When questioned by the Department Investigator, the claimant alleged that his spouse had continued to file vouchers without his knowledge and had continued to use the debit card without his knowledge after he had returned to work. The Administrative Law Judge finds that the claimant's allegations lack credibility in light of the fact that the claimant had personal possession of the debit card several months after he had returned to work and debit card usage remained consistent during the entire time frame even when the claimant's spouse was physically incarcerated. Further, the Administrative Law Judge finds that if the information concerning the claimant's employment and earnings during such time frame had been properly reported then his benefits would have been reduced or the claimant would not have been eligible to receive unemployment benefits for substantially all of the weeks for which vouchers were submitted and benefits paid to the claimant.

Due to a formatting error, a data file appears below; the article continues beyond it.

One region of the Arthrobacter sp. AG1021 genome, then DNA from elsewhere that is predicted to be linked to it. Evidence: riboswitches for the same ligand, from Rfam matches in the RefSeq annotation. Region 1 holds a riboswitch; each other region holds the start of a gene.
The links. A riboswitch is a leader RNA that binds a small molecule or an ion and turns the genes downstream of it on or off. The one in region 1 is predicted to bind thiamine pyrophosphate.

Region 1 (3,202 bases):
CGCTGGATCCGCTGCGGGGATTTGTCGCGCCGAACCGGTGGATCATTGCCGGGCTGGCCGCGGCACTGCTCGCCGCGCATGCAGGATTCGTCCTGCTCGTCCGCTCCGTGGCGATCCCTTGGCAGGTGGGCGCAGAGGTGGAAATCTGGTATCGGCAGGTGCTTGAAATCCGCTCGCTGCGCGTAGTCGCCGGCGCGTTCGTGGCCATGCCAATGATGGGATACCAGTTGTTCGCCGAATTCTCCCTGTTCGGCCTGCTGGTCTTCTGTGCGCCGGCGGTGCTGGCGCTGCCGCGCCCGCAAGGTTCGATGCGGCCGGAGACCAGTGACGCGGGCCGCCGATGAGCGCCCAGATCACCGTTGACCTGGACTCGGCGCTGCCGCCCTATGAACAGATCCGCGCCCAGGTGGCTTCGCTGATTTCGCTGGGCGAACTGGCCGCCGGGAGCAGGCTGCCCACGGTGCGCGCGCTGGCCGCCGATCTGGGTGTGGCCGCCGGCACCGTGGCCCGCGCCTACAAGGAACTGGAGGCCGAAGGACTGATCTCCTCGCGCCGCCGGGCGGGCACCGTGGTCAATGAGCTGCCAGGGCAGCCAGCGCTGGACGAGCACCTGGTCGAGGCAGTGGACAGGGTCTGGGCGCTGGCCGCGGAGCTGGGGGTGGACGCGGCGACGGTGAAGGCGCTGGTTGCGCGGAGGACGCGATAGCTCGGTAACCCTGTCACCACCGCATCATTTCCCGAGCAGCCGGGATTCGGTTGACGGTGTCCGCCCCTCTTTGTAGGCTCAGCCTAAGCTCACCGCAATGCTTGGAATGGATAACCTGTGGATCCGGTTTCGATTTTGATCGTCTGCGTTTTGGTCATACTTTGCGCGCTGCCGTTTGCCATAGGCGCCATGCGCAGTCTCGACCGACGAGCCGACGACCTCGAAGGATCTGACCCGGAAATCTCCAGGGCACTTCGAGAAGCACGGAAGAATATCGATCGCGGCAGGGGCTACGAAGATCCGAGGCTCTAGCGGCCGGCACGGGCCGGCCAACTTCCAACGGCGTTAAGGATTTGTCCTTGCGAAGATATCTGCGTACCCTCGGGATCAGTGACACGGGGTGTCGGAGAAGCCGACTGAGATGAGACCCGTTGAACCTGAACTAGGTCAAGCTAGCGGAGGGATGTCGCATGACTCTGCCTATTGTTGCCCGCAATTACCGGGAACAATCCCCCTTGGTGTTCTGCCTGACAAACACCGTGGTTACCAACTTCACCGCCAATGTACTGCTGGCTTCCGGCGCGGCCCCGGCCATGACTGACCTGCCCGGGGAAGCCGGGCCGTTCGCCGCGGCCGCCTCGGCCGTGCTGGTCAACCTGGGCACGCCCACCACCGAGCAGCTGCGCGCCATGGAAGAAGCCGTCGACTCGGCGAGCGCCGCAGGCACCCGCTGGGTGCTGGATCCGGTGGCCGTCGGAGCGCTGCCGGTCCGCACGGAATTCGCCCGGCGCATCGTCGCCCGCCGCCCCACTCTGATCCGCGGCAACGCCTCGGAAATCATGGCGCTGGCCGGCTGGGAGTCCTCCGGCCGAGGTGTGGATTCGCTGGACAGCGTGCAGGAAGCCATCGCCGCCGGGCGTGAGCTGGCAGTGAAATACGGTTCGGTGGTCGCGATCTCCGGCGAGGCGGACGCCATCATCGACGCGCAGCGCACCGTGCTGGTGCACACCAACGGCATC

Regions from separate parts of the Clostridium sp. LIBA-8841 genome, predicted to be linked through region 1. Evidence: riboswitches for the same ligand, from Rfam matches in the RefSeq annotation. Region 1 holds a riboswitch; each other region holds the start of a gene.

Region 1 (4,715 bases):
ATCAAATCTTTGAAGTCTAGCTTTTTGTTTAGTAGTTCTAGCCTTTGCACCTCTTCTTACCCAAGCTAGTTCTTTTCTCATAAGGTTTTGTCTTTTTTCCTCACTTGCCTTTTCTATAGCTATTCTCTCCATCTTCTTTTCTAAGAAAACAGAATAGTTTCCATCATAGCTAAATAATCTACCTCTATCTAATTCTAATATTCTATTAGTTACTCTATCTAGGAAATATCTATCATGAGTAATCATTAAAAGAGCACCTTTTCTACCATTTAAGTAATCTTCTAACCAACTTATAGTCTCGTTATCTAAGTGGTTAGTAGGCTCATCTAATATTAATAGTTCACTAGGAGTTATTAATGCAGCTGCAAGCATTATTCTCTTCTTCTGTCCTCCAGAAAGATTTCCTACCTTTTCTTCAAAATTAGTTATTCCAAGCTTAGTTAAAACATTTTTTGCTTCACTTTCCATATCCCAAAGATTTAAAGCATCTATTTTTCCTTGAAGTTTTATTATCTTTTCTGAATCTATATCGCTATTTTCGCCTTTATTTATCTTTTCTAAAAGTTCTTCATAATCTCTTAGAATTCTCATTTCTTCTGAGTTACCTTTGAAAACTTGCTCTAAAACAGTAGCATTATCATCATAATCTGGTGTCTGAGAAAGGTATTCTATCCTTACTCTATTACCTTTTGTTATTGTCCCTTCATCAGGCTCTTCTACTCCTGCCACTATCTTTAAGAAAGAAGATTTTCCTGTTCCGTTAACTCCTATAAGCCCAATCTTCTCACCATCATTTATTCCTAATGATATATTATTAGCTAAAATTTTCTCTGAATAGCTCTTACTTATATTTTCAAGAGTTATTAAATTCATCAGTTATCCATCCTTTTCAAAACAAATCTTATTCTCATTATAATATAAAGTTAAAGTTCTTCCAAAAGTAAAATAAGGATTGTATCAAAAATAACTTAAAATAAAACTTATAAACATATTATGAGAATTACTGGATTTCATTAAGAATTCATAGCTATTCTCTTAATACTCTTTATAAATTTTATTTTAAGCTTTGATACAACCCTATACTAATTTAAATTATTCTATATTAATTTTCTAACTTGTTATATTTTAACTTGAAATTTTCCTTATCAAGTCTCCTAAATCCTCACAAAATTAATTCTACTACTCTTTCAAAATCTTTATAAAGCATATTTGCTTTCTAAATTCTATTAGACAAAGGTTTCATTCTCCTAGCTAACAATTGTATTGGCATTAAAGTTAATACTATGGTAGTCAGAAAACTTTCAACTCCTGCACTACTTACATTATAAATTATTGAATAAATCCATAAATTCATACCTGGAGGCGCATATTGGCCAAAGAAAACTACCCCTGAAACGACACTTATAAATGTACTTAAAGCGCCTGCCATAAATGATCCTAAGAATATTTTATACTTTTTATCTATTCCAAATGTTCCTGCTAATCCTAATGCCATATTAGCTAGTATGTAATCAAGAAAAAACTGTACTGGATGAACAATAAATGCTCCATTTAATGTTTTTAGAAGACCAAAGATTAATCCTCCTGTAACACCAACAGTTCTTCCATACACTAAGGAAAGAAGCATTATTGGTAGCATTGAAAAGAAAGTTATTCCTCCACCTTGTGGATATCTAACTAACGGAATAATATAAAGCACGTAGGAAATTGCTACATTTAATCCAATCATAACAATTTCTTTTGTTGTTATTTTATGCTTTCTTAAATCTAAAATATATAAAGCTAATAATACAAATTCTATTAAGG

CONCLUSIONS OF LAW:

The Administrative Law Judge concludes that the claimant knowingly provided his confidential user ID and password to his spouse and that his spouse submitted vouchers requesting unemployment benefits during the period of time in question with the claimant's knowledge and consent. The claimant was placed on notice at the time of filing his claim that he was responsible for ensuring that all information submitted was honest and accurate and that he was responsible for all information submitted using his confidential user ID and password. Further, the Administrative Law Judge concludes that the claimant received benefits to which he would not have otherwise [ ] been entitled if his employment status and wage information had been properly reported to the Department. Further, the Administrative Law Judge concludes that the claimant benefited from the mutual use of the unemployment insurance debit card by his wife and had exclusive control over such card during a period of time when his wife could not have used the card during which the debit card was still used. The claimant was negligent in the supervision and control of his confidential user ID, password and debit card. Further, the Administrative Law Judge concludes that this information submitted on the claimant's claim was knowingly done by an individual with the consent of and knowledge of the claimant. As such, the Administrative Law Judge concludes that the terms of Ind.Code 22–4–13–1.1 apply to the claimant in this case.